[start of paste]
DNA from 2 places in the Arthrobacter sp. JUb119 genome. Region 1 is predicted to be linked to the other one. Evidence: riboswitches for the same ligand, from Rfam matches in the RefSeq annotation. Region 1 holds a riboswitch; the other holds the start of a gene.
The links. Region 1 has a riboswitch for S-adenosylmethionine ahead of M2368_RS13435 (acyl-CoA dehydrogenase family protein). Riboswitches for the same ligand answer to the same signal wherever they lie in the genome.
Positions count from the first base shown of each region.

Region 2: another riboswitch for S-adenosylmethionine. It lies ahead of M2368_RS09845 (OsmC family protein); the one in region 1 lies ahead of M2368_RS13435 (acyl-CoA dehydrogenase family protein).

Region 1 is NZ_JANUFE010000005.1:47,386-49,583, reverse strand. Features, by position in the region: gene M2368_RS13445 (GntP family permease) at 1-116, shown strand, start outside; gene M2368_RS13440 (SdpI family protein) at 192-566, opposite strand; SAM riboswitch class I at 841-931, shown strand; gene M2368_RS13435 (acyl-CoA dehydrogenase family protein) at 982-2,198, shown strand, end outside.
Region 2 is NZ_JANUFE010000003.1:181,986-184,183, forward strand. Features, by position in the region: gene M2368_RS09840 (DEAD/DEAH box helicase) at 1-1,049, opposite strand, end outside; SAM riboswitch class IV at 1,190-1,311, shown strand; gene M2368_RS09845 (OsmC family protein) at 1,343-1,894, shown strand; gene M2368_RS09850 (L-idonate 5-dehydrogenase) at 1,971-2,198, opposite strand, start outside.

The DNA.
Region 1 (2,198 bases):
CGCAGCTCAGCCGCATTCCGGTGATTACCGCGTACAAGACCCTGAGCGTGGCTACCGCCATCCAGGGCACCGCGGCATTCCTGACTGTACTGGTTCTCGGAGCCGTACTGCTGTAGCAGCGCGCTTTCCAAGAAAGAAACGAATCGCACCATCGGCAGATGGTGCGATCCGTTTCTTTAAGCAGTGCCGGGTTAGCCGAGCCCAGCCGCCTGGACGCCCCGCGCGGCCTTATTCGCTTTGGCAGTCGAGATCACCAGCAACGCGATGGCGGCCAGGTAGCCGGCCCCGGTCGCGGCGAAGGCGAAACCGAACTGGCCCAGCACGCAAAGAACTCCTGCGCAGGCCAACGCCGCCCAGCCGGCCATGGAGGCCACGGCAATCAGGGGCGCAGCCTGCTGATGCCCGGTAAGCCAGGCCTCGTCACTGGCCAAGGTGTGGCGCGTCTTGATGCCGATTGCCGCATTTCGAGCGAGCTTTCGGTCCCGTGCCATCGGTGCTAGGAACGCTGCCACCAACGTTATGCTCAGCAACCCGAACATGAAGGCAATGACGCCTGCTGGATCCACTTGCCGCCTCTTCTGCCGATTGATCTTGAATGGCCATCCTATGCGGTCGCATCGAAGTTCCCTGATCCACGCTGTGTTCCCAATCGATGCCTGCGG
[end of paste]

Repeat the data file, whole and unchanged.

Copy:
DNA from 2 places in the Arthrobacter sp. JUb119 genome. Region 1 is predicted to be linked to the other one. Evidence: riboswitches for the same ligand, from Rfam matches in the RefSeq annotation. Region 1 holds a riboswitch; the other holds the start of a gene.
The links. Region 1 has a riboswitch for S-adenosylmethionine ahead of M2368_RS13435 (acyl-CoA dehydrogenase family protein). Riboswitches for the same ligand answer to the same signal wherever they lie in the genome.
Positions count from the first base shown of each region.

Region 2: another riboswitch for S-adenosylmethionine. It lies ahead of M2368_RS09845 (OsmC family protein); the one in region 1 lies ahead of M2368_RS13435 (acyl-CoA dehydrogenase family protein).

Region 1 is NZ_JANUFE010000005.1:47,386-49,583, reverse strand. Features, by position in the region: gene M2368_RS13445 (GntP family permease) at 1-116, shown strand, start outside; gene M2368_RS13440 (SdpI family protein) at 192-566, opposite strand; SAM riboswitch class I at 841-931, shown strand; gene M2368_RS13435 (acyl-CoA dehydrogenase family protein) at 982-2,198, shown strand, end outside.
Region 2 is NZ_JANUFE010000003.1:181,986-184,183, forward strand. Features, by position in the region: gene M2368_RS09840 (DEAD/DEAH box helicase) at 1-1,049, opposite strand, end outside; SAM riboswitch class IV at 1,190-1,311, shown strand; gene M2368_RS09845 (OsmC family protein) at 1,343-1,894, shown strand; gene M2368_RS09850 (L-idonate 5-dehydrogenase) at 1,971-2,198, opposite strand, start outside.

The DNA.
Region 1 (2,198 bases):
CGCAGCTCAGCCGCATTCCGGTGATTACCGCGTACAAGACCCTGAGCGTGGCTACCGCCATCCAGGGCACCGCGGCATTCCTGACTGTACTGGTTCTCGGAGCCGTACTGCTGTAGCAGCGCGCTTTCCAAGAAAGAAACGAATCGCACCATCGGCAGATGGTGCGATCCGTTTCTTTAAGCAGTGCCGGGTTAGCCGAGCCCAGCCGCCTGGACGCCCCGCGCGGCCTTATTCGCTTTGGCAGTCGAGATCACCAGCAACGCGATGGCGGCCAGGTAGCCGGCCCCGGTCGCGGCGAAGGCGAAACCGAACTGGCCCAGCACGCAAAGAACTCCTGCGCAGGCCAACGCCGCCCAGCCGGCCATGGAGGCCACGGCAATCAGGGGCGCAGCCTGCTGATGCCCGGTAAGCCAGGCCTCGTCACTGGCCAAGGTGTGGCGCGTCTTGATGCCGATTGCCGCATTTCGAGCGAGCTTTCGGTCCCGTGCCATCGGTGCTAGGAACGCTGCCACCAACGTTATGCTCAGCAACCCGAACATGAAGGCAATGACGCCTGCTGGATCCACTTGCCGCCTCTTCTGCCGATTGATCTTGAATGGCCATCCTATGCGGTCGCATCGAAGTTCCCTGATCCACGCTGTGTTCCCAATCGATGCCTGCGG